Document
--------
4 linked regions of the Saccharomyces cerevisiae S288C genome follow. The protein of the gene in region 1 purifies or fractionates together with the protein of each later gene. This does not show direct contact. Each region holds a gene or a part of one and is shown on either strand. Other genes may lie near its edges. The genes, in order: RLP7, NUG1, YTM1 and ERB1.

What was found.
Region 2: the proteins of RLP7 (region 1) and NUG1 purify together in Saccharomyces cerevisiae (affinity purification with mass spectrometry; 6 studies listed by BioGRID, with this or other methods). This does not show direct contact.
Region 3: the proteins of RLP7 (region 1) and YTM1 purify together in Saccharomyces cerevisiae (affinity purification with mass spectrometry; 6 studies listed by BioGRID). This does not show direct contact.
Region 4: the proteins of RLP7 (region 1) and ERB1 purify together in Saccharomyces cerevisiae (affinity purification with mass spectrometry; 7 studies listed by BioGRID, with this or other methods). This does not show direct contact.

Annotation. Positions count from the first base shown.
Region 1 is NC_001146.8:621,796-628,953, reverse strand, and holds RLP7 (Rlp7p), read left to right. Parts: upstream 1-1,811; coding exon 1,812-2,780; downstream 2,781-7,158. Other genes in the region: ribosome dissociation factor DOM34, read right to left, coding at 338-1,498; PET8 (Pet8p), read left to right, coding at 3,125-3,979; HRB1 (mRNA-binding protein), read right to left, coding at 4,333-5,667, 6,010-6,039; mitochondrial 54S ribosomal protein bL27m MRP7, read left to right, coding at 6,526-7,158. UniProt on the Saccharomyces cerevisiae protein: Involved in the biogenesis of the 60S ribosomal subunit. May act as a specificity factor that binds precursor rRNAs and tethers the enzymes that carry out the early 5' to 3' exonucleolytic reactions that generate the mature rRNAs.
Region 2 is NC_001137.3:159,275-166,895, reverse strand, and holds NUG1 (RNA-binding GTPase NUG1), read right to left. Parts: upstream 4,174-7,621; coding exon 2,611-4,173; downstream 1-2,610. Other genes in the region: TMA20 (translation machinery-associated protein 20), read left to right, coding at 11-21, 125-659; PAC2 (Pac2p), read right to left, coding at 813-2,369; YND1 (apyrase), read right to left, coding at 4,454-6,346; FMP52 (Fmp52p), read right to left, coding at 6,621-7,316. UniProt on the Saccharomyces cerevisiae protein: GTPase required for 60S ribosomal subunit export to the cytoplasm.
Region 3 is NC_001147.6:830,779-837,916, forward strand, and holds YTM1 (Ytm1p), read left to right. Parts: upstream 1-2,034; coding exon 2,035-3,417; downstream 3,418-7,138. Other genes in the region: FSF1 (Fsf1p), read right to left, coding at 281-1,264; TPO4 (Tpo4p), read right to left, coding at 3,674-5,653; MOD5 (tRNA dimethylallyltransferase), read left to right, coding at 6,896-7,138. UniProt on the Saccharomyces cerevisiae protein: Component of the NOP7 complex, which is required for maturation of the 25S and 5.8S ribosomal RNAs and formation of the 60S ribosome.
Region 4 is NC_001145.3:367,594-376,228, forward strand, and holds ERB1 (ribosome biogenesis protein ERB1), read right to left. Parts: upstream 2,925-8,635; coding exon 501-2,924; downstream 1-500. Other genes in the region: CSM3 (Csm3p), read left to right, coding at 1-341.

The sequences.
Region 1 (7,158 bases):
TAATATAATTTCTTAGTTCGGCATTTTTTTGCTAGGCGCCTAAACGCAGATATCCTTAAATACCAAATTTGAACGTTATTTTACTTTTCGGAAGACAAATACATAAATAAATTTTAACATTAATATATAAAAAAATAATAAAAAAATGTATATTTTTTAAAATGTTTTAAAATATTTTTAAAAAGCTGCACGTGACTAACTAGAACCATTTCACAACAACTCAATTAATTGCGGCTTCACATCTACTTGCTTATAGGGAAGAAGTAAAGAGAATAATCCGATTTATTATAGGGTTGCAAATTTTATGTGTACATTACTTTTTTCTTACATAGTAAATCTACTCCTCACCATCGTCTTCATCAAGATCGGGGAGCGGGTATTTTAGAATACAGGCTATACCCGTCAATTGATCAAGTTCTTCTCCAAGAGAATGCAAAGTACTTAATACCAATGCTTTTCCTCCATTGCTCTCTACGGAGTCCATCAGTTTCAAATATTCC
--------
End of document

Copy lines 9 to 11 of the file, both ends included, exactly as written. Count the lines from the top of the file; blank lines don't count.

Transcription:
Region 3 is NC_001147.6:830,779-837,916, forward strand, and holds YTM1 (Ytm1p), read left to right. Parts: upstream 1-2,034; coding exon 2,035-3,417; downstream 3,418-7,138. Other genes in the region: FSF1 (Fsf1p), read right to left, coding at 281-1,264; TPO4 (Tpo4p), read right to left, coding at 3,674-5,653; MOD5 (tRNA dimethylallyltransferase), read left to right, coding at 6,896-7,138. UniProt on the Saccharomyces cerevisiae protein: Component of the NOP7 complex, which is required for maturation of the 25S and 5.8S ribosomal RNAs and formation of the 60S ribosome.
Region 4 is NC_001145.3:367,594-376,228, forward strand, and holds ERB1 (ribosome biogenesis protein ERB1), read right to left. Parts: upstream 2,925-8,635; coding exon 501-2,924; downstream 1-500. Other genes in the region: CSM3 (Csm3p), read left to right, coding at 1-341.

The sequences.